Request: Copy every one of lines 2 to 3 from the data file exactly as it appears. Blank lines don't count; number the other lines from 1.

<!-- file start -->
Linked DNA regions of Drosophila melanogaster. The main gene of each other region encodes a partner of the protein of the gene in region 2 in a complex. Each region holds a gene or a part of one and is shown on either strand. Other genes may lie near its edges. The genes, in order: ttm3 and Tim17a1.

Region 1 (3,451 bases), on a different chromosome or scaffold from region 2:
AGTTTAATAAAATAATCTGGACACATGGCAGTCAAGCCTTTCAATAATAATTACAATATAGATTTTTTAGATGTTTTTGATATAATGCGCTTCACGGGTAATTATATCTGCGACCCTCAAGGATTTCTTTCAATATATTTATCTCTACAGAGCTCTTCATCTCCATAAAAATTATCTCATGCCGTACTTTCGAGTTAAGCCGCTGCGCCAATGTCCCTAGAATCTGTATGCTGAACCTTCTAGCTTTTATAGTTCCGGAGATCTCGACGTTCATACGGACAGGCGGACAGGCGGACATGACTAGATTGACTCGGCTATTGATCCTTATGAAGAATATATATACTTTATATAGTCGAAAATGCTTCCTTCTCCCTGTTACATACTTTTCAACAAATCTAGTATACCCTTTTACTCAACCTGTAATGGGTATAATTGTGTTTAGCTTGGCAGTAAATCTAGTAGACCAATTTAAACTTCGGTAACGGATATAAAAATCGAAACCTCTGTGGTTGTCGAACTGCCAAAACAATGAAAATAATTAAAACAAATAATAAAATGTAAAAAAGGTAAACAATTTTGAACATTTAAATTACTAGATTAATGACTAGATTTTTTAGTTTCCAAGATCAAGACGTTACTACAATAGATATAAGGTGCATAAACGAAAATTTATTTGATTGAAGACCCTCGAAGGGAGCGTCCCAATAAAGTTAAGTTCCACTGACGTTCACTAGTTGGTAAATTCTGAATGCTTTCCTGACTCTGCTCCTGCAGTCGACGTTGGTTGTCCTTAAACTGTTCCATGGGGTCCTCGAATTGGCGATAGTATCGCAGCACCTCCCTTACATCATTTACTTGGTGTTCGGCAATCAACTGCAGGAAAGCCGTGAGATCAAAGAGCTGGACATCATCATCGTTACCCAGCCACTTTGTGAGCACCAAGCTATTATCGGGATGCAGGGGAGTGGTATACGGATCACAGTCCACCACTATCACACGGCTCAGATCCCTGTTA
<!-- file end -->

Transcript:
Region 1 (3,451 bases), on a different chromosome or scaffold from region 2:
AGTTTAATAAAATAATCTGGACACATGGCAGTCAAGCCTTTCAATAATAATTACAATATAGATTTTTTAGATGTTTTTGATATAATGCGCTTCACGGGTAATTATATCTGCGACCCTCAAGGATTTCTTTCAATATATTTATCTCTACAGAGCTCTTCATCTCCATAAAAATTATCTCATGCCGTACTTTCGAGTTAAGCCGCTGCGCCAATGTCCCTAGAATCTGTATGCTGAACCTTCTAGCTTTTATAGTTCCGGAGATCTCGACGTTCATACGGACAGGCGGACAGGCGGACATGACTAGATTGACTCGGCTATTGATCCTTATGAAGAATATATATACTTTATATAGTCGAAAATGCTTCCTTCTCCCTGTTACATACTTTTCAACAAATCTAGTATACCCTTTTACTCAACCTGTAATGGGTATAATTGTGTTTAGCTTGGCAGTAAATCTAGTAGACCAATTTAAACTTCGGTAACGGATATAAAAATCGAAACCTCTGTGGTTGTCGAACTGCCAAAACAATGAAAATAATTAAAACAAATAATAAAATGTAAAAAAGGTAAACAATTTTGAACATTTAAATTACTAGATTAATGACTAGATTTTTTAGTTTCCAAGATCAAGACGTTACTACAATAGATATAAGGTGCATAAACGAAAATTTATTTGATTGAAGACCCTCGAAGGGAGCGTCCCAATAAAGTTAAGTTCCACTGACGTTCACTAGTTGGTAAATTCTGAATGCTTTCCTGACTCTGCTCCTGCAGTCGACGTTGGTTGTCCTTAAACTGTTCCATGGGGTCCTCGAATTGGCGATAGTATCGCAGCACCTCCCTTACATCATTTACTTGGTGTTCGGCAATCAACTGCAGGAAAGCCGTGAGATCAAAGAGCTGGACATCATCATCGTTACCCAGCCACTTTGTGAGCACCAAGCTATTATCGGGATGCAGGGGAGTGGTATACGGATCACAGTCCACCACTATCACACGGCTCAGATCCCTGTTA